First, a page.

Premature optimization is the root of all evil in programming. (c) by Donald Knuth

    Naomi Nosonovsky, Sr. Programmer-Analyst

    My blog
    • Marked as answer by KJian_ Friday, April 30, 2010 7:33 AM
    Monday, April 26, 2010 7:56 PM

All replies

  • Can you please provide more details on what you are looking for? You can use sp_who2 to find out suspended processes, please note that the spids between 1 and 50 indicate system processes which you needn't bother.
    Monday, April 26, 2010 11:31 AM
  • I need to find the suspended processes which is not system related and are waiting for long time and blocking other sessions. I need the sql for the query to run that as script to monitor the db. Mainly I need the database view where I can query the process related information?
    Monday, April 26, 2010 11:37 AM
  • try sys.sysprocesses, there you also have the wait_time column and the blocked column which holds the blocking session_id

    user processes have a session_id > 50


    Bodo Michael Danitz - MCT, MCITP - free consultant - performance guru - www.sql-server.de

    Monday, April 26, 2010 11:50 AM
  • Hi,

    Given that you are using SQL Server 2005, rather than using the sys.processes system table I would strongly recommend that you use the SQL Server Dynamic Management Views (DMV).

    In particular, you will want to look at the sys.dm_exex...... family of DMV's such as:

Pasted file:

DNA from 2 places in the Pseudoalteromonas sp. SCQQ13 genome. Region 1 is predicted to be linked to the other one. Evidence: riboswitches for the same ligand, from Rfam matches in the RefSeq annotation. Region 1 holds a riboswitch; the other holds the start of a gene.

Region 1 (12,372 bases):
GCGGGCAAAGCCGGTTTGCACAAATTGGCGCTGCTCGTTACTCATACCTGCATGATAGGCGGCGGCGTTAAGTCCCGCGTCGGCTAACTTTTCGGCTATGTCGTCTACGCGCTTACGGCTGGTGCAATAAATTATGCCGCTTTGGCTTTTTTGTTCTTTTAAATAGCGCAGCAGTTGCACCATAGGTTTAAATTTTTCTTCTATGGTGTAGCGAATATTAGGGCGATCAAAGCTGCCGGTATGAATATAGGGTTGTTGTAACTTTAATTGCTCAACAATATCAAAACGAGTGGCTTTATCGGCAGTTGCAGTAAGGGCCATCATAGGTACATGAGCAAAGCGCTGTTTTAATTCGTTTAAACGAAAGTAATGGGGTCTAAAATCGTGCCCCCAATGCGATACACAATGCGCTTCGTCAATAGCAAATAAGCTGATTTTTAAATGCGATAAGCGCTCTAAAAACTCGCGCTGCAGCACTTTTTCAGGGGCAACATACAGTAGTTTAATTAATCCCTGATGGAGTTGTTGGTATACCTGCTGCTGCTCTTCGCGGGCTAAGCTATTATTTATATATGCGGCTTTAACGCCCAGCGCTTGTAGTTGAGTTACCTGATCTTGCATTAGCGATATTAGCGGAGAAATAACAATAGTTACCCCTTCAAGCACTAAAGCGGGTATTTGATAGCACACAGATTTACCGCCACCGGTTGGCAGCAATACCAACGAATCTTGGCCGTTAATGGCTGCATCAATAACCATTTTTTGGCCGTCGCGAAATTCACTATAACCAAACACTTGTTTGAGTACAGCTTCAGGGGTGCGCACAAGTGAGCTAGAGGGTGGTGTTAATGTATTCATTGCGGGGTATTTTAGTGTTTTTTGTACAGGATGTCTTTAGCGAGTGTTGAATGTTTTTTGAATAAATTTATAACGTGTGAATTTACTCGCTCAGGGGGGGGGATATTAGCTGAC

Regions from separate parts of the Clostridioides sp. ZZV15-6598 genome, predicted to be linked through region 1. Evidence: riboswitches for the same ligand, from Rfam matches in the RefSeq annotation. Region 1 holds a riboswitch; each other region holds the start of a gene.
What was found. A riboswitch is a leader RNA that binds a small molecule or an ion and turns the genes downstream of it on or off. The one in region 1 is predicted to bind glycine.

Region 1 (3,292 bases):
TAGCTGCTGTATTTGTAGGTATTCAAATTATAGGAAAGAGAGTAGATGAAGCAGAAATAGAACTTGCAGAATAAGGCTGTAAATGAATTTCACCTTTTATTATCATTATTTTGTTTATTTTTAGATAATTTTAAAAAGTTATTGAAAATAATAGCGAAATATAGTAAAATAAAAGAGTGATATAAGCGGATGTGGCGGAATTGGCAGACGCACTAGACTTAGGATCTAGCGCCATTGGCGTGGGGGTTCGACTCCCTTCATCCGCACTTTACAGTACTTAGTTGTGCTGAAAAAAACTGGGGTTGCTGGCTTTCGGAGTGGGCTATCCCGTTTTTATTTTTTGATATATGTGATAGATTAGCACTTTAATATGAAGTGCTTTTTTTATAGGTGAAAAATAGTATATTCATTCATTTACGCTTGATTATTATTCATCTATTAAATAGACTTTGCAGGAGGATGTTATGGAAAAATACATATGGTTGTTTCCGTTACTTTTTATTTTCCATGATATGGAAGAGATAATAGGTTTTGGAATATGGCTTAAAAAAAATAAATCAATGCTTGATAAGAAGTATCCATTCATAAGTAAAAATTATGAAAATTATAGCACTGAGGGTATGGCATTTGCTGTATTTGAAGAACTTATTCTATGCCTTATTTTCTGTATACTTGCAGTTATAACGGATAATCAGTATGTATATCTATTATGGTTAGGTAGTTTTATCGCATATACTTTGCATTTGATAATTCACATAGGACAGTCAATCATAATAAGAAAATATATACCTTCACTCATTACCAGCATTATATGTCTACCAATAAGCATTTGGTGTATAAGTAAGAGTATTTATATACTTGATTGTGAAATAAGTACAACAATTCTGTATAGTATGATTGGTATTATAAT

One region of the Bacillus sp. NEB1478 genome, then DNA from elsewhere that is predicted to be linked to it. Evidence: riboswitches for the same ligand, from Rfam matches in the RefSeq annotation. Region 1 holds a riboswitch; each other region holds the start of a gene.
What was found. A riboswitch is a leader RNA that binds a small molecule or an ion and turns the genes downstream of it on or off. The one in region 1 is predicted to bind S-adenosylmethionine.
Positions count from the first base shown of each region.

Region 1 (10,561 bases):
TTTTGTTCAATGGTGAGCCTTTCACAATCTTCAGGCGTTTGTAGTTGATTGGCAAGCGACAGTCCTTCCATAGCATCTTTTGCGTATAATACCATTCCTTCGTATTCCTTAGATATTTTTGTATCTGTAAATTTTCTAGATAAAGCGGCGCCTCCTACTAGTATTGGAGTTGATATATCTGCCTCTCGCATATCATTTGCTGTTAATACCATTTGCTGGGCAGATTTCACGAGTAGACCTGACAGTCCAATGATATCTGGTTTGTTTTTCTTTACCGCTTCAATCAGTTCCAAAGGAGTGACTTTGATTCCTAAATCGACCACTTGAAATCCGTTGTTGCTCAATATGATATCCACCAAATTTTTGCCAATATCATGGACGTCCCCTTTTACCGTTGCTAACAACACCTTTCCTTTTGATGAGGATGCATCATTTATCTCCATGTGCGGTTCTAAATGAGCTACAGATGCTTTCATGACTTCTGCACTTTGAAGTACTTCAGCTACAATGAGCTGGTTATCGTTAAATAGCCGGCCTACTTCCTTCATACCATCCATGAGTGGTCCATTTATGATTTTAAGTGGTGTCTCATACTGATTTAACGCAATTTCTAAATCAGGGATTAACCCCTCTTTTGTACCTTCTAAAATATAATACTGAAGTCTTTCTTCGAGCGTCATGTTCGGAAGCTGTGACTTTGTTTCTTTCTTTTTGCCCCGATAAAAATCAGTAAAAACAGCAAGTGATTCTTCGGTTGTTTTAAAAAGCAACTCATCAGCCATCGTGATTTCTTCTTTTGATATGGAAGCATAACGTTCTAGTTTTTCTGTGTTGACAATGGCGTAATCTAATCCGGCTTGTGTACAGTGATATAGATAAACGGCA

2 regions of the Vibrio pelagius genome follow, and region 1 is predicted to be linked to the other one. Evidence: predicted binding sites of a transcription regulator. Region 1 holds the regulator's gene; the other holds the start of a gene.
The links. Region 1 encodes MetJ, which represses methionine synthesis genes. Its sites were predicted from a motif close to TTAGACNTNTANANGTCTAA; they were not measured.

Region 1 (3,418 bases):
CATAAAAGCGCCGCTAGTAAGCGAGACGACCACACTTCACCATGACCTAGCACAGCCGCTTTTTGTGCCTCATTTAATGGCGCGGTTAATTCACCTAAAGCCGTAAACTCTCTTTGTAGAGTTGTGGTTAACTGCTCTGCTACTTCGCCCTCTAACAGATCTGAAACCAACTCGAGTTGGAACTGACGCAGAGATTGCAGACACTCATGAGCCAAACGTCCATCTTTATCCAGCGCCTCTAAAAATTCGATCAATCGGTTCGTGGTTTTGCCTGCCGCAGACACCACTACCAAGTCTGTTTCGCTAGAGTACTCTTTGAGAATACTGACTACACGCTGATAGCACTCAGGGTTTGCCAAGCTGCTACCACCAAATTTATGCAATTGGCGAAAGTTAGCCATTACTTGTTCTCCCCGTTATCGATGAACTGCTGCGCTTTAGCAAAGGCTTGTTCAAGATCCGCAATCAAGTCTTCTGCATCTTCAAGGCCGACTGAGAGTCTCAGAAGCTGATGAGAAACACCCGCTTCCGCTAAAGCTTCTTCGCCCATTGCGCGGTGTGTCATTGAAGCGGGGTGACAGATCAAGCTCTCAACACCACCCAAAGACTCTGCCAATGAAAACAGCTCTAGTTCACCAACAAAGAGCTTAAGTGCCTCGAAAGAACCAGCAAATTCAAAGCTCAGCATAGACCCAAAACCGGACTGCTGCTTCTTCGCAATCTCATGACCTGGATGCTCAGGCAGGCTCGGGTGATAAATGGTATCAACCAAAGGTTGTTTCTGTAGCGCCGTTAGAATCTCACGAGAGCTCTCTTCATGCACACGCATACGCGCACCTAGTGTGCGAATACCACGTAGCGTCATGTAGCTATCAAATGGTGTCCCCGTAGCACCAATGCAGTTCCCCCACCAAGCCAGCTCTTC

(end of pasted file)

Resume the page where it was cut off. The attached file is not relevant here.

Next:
Also, keep in mind that just because a given process is in a suspended state does not necessarily mean that there is an issue. It is part of the natural flow of processes for them to become SUSPENDED say when they are waiting on a system resource to respond such as the network or disk subsystem.


    I hope this helps but please feel free to pose any further questions you may have.

     


    John Sansom | SQL Server Consultant with Santech Solutions
    • Proposed as answer by Naomi NModerator Monday, April 26, 2010 1:30 PM
    • Marked as answer by KJian_ Friday, April 30, 2010 7:33 AM
    Monday, April 26, 2010 12:24 PM
  • You want to look for "blocked" processes, not suspended processes.  There are many reasons for a process to be "suspended".

    There are many, many ways to monitor "blocked" processes.

    In additon to the ones mentioned, see:

     

    http://blogs.technet.com/rob/archive/2008/05/26/detecting-sql-server-2005-blocking.aspx

     

    Monday, April 26, 2010 1:25 PM
  • Thanks for your replies, very helpful. Actually the reason why we need to monitor suspended process is that recently there were lot of sessions went to suspended mode and was waiting for long time as one of the indexes was dropped by a user. so we need to monitor the db to complain to us when the sessions goes to  suspended mode  and wait is over a period of time. Is it a good idea? Please advice

     

    Thanks